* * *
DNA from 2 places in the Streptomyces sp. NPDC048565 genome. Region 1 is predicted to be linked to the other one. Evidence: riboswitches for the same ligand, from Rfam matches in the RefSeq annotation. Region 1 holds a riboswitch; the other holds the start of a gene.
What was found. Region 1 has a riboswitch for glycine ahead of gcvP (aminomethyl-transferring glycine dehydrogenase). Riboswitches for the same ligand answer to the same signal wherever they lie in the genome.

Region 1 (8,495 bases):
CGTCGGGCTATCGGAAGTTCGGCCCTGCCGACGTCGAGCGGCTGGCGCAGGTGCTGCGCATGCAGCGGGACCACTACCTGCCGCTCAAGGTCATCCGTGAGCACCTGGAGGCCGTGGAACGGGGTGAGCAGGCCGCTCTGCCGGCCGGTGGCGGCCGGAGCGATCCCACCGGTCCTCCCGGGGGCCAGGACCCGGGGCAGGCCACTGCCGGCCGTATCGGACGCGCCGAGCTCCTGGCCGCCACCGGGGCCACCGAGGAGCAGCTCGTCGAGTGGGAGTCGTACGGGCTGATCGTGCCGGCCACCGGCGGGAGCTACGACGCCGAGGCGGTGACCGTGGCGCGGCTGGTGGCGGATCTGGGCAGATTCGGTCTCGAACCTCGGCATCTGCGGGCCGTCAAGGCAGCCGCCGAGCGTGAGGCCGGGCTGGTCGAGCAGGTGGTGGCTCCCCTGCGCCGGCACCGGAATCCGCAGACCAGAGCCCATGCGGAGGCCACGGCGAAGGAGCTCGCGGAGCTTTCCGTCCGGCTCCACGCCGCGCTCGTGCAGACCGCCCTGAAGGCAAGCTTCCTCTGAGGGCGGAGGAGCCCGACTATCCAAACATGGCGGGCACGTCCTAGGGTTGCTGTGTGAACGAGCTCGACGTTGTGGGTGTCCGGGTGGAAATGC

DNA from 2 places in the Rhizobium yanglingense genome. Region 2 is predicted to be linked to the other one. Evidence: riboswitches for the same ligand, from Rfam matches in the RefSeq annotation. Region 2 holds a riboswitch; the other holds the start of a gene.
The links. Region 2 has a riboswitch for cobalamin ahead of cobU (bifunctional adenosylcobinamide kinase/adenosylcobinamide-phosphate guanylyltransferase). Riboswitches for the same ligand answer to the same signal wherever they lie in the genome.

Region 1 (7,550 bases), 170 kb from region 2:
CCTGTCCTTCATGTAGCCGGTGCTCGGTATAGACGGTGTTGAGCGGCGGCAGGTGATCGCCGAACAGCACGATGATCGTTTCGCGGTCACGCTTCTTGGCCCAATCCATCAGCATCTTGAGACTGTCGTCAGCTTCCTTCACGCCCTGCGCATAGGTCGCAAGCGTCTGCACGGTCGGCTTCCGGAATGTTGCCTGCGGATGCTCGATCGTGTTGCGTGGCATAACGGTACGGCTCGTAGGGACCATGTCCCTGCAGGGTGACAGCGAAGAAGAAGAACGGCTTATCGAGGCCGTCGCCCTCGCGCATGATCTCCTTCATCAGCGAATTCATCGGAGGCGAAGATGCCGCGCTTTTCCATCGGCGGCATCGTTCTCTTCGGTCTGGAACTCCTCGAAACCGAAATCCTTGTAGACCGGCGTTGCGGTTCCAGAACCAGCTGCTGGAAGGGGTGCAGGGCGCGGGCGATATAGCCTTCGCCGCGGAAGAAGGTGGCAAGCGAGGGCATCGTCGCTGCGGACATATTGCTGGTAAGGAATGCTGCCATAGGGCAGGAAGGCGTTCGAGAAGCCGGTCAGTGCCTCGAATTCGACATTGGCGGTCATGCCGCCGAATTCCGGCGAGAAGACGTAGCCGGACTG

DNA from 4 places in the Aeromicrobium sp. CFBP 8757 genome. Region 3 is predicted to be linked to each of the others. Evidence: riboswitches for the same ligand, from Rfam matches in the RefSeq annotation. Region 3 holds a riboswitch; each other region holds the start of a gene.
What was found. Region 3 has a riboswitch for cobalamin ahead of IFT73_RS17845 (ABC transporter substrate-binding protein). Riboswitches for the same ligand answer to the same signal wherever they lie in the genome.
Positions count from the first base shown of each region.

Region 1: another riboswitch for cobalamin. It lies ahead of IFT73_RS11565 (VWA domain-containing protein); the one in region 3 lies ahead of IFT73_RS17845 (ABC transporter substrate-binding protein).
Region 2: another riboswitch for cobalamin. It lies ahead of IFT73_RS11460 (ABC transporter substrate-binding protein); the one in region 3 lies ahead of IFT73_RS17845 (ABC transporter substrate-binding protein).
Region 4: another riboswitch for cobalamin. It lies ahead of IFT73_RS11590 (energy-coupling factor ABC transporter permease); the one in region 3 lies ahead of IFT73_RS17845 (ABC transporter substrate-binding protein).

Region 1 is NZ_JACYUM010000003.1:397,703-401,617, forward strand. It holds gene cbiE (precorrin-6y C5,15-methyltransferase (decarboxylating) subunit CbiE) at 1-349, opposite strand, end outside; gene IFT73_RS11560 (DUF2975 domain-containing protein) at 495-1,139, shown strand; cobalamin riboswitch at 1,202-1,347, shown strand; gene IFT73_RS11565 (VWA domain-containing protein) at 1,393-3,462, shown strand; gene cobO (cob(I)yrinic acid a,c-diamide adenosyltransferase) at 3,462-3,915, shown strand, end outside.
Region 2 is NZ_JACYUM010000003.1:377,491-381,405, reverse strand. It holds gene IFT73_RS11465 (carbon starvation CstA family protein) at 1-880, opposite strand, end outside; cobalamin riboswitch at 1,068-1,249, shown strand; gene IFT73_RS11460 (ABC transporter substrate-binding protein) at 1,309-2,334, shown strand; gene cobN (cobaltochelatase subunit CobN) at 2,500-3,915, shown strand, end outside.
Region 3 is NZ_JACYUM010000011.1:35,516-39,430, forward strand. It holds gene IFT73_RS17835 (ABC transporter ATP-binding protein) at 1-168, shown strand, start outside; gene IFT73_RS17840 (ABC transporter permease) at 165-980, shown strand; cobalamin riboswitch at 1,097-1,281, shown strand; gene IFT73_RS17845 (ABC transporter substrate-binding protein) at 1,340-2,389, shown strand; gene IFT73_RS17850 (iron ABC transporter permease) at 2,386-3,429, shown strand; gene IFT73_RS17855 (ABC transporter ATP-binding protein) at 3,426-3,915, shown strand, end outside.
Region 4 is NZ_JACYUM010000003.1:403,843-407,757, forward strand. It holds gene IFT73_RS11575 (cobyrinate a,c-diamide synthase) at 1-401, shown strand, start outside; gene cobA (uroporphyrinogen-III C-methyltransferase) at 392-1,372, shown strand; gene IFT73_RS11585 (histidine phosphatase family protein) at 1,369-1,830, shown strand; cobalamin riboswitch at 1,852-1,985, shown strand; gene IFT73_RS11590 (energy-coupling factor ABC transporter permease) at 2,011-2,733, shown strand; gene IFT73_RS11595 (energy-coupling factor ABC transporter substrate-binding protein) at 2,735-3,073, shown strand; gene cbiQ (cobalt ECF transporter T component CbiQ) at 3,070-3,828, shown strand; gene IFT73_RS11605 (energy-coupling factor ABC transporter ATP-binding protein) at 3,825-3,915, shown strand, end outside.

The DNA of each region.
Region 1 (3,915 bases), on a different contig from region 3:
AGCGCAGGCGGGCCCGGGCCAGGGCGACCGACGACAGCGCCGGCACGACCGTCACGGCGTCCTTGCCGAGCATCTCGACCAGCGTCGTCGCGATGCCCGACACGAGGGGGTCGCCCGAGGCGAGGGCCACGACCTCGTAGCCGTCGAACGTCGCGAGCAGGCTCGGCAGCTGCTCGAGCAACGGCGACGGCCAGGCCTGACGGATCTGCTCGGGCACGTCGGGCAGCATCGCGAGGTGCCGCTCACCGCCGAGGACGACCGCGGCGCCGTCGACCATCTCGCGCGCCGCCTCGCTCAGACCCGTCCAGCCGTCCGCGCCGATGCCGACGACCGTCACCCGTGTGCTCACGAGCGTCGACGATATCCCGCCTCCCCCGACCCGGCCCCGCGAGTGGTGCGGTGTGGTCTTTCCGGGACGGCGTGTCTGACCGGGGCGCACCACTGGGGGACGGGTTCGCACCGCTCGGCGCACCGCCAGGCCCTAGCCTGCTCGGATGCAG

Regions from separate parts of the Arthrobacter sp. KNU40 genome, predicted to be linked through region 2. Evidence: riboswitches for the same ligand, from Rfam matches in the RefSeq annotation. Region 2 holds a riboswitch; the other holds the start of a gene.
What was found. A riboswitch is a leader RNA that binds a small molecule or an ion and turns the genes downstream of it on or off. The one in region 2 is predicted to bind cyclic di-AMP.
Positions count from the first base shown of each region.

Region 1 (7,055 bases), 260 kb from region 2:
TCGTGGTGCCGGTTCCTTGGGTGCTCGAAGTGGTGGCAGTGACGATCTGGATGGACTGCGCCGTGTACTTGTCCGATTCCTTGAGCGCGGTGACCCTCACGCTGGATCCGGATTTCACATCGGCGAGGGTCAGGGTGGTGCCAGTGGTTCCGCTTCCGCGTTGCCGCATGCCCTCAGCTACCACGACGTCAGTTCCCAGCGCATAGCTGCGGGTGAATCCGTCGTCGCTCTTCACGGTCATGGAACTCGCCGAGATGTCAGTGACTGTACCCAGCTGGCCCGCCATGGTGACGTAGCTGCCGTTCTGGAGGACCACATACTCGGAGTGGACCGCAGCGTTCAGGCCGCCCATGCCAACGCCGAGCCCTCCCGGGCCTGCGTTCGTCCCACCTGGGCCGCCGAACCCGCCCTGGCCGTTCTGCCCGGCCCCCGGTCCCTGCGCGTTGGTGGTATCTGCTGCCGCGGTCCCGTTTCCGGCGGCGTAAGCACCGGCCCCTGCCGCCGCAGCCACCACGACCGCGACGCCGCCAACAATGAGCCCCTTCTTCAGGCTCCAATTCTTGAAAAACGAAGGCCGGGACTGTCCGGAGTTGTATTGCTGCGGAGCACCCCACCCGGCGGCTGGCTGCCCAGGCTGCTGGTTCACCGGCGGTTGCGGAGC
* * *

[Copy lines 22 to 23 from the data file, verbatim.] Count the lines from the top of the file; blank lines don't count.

Regions from separate parts of the Arthrobacter sp. KNU40 genome, predicted to be linked through region 2. Evidence: riboswitches for the same ligand, from Rfam matches in the RefSeq annotation. Region 2 holds a riboswitch; the other holds the start of a gene.
What was found. A riboswitch is a leader RNA that binds a small molecule or an ion and turns the genes downstream of it on or off. The one in region 2 is predicted to bind cyclic di-AMP.